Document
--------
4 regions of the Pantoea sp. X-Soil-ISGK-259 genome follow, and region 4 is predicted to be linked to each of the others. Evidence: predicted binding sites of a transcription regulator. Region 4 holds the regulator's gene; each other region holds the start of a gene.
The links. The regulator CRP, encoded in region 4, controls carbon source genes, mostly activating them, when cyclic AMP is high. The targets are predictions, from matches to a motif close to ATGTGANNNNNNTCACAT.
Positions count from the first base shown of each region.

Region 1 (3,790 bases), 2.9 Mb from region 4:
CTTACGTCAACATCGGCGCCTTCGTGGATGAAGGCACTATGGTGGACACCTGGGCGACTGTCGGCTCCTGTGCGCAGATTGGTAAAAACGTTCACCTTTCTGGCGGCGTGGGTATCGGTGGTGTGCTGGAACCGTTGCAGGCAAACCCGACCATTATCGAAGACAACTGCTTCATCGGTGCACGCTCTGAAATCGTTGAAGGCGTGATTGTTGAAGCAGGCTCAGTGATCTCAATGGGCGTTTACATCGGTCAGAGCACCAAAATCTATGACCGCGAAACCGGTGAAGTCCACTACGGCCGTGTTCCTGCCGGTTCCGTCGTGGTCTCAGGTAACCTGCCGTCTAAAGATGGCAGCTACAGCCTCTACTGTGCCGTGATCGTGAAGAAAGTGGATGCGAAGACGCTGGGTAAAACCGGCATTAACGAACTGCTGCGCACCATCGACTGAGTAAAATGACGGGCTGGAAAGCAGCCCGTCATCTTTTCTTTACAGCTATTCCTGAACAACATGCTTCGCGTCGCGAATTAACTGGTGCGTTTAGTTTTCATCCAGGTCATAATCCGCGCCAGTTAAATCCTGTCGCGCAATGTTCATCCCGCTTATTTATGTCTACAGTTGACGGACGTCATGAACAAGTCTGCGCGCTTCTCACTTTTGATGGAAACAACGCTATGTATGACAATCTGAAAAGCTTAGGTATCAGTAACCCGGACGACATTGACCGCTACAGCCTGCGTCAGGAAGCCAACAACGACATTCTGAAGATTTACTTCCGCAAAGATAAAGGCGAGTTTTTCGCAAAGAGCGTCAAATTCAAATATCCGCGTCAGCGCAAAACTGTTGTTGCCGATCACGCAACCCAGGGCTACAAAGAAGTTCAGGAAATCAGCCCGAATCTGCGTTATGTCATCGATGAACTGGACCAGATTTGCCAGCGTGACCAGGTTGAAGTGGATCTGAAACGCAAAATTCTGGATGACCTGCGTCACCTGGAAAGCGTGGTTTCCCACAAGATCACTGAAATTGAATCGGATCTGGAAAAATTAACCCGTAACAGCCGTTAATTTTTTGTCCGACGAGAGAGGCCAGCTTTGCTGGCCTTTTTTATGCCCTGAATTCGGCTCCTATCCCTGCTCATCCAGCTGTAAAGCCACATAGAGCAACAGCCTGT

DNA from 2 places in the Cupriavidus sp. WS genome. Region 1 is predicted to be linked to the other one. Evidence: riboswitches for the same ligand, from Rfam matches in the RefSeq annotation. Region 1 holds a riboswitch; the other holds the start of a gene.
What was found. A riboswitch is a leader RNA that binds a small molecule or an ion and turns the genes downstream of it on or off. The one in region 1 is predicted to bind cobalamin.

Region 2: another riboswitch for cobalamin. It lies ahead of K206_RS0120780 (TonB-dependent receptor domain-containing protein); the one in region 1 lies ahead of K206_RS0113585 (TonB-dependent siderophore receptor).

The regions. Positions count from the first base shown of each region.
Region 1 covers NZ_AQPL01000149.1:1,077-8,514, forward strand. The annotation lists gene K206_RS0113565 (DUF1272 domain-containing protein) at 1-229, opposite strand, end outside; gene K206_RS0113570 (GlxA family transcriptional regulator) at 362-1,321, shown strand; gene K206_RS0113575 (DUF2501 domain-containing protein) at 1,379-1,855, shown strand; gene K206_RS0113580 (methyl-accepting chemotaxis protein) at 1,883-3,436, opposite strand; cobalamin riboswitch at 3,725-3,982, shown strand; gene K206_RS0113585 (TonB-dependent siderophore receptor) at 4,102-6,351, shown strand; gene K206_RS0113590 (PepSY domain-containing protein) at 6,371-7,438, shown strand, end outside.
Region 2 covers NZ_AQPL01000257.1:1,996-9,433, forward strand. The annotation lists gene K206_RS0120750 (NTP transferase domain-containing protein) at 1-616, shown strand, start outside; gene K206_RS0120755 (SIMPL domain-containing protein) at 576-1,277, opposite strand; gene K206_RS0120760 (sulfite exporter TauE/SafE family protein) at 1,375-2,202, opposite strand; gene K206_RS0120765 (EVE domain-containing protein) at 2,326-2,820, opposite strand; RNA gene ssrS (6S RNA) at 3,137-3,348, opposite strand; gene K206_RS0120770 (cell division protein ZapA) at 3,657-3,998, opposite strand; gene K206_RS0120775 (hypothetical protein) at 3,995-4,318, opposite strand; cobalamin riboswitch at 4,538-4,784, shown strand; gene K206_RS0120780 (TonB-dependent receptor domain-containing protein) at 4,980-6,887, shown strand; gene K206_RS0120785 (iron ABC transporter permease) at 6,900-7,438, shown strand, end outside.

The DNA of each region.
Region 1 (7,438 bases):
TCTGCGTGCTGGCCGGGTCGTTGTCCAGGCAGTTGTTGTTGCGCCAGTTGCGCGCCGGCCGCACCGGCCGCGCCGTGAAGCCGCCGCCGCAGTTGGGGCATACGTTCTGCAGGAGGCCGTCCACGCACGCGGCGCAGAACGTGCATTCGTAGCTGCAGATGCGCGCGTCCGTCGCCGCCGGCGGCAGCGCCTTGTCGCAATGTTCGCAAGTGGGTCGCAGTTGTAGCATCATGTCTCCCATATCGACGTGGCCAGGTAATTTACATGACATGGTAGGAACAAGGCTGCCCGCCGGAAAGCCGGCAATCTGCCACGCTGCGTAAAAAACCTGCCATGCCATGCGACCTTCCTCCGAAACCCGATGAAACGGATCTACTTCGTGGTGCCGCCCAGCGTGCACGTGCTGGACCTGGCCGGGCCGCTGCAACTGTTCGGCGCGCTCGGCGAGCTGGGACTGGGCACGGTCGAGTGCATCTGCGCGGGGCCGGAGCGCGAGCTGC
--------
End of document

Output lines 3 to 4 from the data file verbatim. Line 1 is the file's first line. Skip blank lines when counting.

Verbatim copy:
Positions count from the first base shown of each region.

Region 1 (3,790 bases), 2.9 Mb from region 4: